“Without giving anything away, in the final moments of the film, something happens that punctures the construct of the whole film. I hope that you think, ‘Wow, this was all artificial and I know that now, but this experience I had was still real and still meaningful.’”
For Lawless and Guitérrez, part of the difficulty was that their subjects are no longer alive. Speaking of Moth, Lawless notes, “Because she was a cameraperson, she was always behind the camera [and there’s] very few moving images of her. She also comes from a background that fostered no introspection, no self-kindness, no love for self.” By including a “constellation of opinions,” Lawless hopes to give the film the feeling of a choose-your-own-ending type of book.“You piece together who this woman was, from being a thrill-seeking iconoclast and total hedonist to being somebody who does achieve some kind of grace in the end, but through a really treacherous journey with a lot of wild friends,” she says.
Though there is no existing recording of Kahlo’s voice, Guitérrez explains that allowed her to be more creative with her choices. “When we got the actress for her voice, we were looking for this combination of maturity but also curiosity,” she says. “One of the things that was really important for me was to be authentic to her voice, guided by her voice and obviously, you know, her voice is mostly in Spanish, although she wrote in English as well and some Spanglish. The flowery language that she uses, especially when she’s talking about French intellectuals or rich New Yorkers, is a really special experience.”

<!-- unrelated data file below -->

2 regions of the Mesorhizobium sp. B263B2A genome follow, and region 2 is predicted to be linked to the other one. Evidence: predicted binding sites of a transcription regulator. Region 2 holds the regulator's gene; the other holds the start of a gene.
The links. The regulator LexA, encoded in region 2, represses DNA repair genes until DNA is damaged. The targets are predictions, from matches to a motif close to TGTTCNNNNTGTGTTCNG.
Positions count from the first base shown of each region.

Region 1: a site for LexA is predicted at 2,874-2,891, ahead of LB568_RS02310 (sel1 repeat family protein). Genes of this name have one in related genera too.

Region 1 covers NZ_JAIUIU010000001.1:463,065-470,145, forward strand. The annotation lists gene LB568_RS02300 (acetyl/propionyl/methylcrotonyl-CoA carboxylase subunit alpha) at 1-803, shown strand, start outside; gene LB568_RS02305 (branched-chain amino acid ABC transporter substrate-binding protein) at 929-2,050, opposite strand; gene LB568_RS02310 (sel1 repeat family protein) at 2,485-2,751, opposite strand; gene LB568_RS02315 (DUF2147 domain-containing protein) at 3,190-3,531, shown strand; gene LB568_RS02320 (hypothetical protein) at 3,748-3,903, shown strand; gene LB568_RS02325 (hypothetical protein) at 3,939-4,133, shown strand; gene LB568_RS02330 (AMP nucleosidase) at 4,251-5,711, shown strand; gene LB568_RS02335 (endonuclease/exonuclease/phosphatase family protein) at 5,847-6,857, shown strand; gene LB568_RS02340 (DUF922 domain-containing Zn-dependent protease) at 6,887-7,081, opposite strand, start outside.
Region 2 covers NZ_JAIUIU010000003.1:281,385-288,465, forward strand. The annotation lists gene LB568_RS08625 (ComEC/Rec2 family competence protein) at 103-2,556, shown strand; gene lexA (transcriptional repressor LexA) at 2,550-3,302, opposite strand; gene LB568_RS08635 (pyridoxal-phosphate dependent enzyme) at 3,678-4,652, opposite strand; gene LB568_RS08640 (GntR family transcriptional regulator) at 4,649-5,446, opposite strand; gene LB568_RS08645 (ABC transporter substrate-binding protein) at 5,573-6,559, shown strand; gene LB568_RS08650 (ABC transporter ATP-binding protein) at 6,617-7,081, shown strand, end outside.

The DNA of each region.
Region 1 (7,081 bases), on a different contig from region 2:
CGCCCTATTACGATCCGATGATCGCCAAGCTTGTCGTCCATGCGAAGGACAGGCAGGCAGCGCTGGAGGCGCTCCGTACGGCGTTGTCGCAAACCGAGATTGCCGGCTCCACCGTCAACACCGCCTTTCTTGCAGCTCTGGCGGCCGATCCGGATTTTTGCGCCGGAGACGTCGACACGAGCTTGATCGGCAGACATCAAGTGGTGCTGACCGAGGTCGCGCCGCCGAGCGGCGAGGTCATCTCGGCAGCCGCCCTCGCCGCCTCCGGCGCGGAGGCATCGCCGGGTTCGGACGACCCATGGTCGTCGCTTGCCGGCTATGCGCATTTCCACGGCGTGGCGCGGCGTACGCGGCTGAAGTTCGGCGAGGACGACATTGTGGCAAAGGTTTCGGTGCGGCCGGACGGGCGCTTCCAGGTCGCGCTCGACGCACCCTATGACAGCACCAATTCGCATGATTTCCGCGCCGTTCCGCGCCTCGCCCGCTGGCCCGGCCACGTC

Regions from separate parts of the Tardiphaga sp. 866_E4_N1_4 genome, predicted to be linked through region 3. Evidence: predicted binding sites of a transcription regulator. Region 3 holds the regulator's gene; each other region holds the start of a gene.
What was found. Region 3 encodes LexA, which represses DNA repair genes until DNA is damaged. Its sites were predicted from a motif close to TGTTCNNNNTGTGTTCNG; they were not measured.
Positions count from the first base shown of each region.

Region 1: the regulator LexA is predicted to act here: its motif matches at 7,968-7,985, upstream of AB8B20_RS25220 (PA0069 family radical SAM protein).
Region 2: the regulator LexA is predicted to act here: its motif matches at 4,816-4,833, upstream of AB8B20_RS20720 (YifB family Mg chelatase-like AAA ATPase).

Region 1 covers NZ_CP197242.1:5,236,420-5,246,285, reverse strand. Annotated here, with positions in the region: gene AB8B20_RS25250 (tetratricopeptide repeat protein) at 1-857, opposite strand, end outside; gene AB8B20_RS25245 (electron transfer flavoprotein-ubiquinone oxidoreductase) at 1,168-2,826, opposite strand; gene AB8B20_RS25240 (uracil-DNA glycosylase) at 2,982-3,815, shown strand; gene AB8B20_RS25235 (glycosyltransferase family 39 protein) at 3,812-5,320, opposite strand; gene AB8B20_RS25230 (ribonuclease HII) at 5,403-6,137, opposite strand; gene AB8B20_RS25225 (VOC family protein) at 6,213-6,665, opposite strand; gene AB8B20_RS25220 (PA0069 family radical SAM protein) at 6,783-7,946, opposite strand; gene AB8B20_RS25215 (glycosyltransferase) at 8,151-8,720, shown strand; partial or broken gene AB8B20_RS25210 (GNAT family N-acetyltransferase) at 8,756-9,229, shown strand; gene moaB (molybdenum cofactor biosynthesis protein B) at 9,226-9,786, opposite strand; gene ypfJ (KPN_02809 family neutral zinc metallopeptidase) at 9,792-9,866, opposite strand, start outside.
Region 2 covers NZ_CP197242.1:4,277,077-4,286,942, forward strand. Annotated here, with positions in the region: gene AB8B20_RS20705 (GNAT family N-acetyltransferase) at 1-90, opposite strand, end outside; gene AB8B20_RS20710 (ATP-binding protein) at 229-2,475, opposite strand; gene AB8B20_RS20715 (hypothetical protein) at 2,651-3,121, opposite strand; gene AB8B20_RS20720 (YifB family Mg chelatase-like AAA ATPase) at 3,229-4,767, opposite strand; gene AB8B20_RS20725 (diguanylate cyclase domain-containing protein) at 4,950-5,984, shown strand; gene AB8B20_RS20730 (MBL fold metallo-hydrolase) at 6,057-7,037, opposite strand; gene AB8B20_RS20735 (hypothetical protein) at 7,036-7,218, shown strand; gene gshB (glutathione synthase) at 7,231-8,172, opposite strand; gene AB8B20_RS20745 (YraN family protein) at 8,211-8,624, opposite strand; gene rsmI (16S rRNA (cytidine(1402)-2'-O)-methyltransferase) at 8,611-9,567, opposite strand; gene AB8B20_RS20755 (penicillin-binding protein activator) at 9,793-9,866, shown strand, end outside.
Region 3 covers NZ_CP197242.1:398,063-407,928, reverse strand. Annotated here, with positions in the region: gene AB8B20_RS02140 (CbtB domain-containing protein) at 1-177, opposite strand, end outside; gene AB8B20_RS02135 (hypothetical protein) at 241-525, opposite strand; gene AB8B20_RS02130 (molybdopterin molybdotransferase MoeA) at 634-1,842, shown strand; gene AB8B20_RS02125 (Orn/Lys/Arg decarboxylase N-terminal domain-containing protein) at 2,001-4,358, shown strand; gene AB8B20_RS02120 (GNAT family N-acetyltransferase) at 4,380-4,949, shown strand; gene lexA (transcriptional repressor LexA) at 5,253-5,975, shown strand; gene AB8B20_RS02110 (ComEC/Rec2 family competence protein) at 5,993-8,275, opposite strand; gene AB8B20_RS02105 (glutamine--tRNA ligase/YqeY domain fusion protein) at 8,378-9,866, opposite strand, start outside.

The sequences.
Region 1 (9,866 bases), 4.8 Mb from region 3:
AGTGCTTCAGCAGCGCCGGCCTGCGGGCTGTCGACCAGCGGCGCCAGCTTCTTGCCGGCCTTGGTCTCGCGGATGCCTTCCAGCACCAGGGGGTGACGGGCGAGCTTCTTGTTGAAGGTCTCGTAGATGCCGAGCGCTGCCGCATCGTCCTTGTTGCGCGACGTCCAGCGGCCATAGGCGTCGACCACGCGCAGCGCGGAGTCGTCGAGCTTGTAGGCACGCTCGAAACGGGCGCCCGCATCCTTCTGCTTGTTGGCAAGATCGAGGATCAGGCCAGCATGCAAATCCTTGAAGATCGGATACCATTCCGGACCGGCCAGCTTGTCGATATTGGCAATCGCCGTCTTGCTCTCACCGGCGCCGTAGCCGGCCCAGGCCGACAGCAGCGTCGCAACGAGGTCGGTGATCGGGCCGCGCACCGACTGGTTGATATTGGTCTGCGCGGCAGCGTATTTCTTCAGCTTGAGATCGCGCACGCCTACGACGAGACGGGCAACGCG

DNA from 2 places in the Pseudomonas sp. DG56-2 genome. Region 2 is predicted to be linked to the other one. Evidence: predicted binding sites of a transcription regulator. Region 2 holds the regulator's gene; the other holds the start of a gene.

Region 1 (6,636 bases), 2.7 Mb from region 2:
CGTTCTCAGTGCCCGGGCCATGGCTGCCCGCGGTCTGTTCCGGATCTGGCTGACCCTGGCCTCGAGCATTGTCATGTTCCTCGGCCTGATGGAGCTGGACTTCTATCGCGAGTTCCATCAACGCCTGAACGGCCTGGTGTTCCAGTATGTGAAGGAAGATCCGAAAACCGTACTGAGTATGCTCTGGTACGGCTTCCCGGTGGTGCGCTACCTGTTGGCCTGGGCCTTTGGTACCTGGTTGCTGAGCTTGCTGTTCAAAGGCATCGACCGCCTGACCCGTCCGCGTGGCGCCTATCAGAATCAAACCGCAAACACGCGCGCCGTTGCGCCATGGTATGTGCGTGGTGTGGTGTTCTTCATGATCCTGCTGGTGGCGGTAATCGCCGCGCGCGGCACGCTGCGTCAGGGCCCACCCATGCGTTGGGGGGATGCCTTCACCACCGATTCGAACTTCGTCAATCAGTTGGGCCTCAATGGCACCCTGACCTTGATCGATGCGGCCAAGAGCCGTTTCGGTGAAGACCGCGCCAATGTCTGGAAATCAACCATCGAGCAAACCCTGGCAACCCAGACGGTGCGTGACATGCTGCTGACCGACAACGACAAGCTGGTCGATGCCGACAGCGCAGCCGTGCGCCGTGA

All three of their films premiering at the 2024 Sundance Film Festival grapple with real stories of people with real pain. When asked about how they can take in and deal with those emotions, Guitérrez explains, “I feel that I’m my work and I’m my creative output.” This naturally makes it difficult for her to separate the work from the personal. “But I think that as an artist, I don’t think you want to stop that blended line of your feelings and your heartbeat coming and really tapping you into other people’s realities,” she says.
“I go to therapy, and I spend most of my time in therapy talking about my films, because there is so much to process,” Wilson adds. “I actually work with a therapist who mostly works with artists, and she’s told me over and over, ‘I have never worked with anyone who says, you know, ‘How was your experience making that movie or creating that sculpture installation?’ You’re never like, ‘It was great. It was fun, and everything went smoothly.’ That doesn’t happen!”
As demanding as the creative process can be, the filmmakers stress the value of collective effort and community. “The really nice thing about documentary filmmaking is that you can do it in community. That’s the support that you get also to lift you up and keep you sane,” Gutiérrez explains.
Wilson adds, “I’ve had some people say, ‘Who do you get to watch these in-progress cuts?’ Other filmmakers! They say, ‘They’re willing to do that?’ Yeah, unbelievably. So Lucy, welcome to the club.”
“I can’t even get my family to watch a rough cut,” Lawless replies to laughter.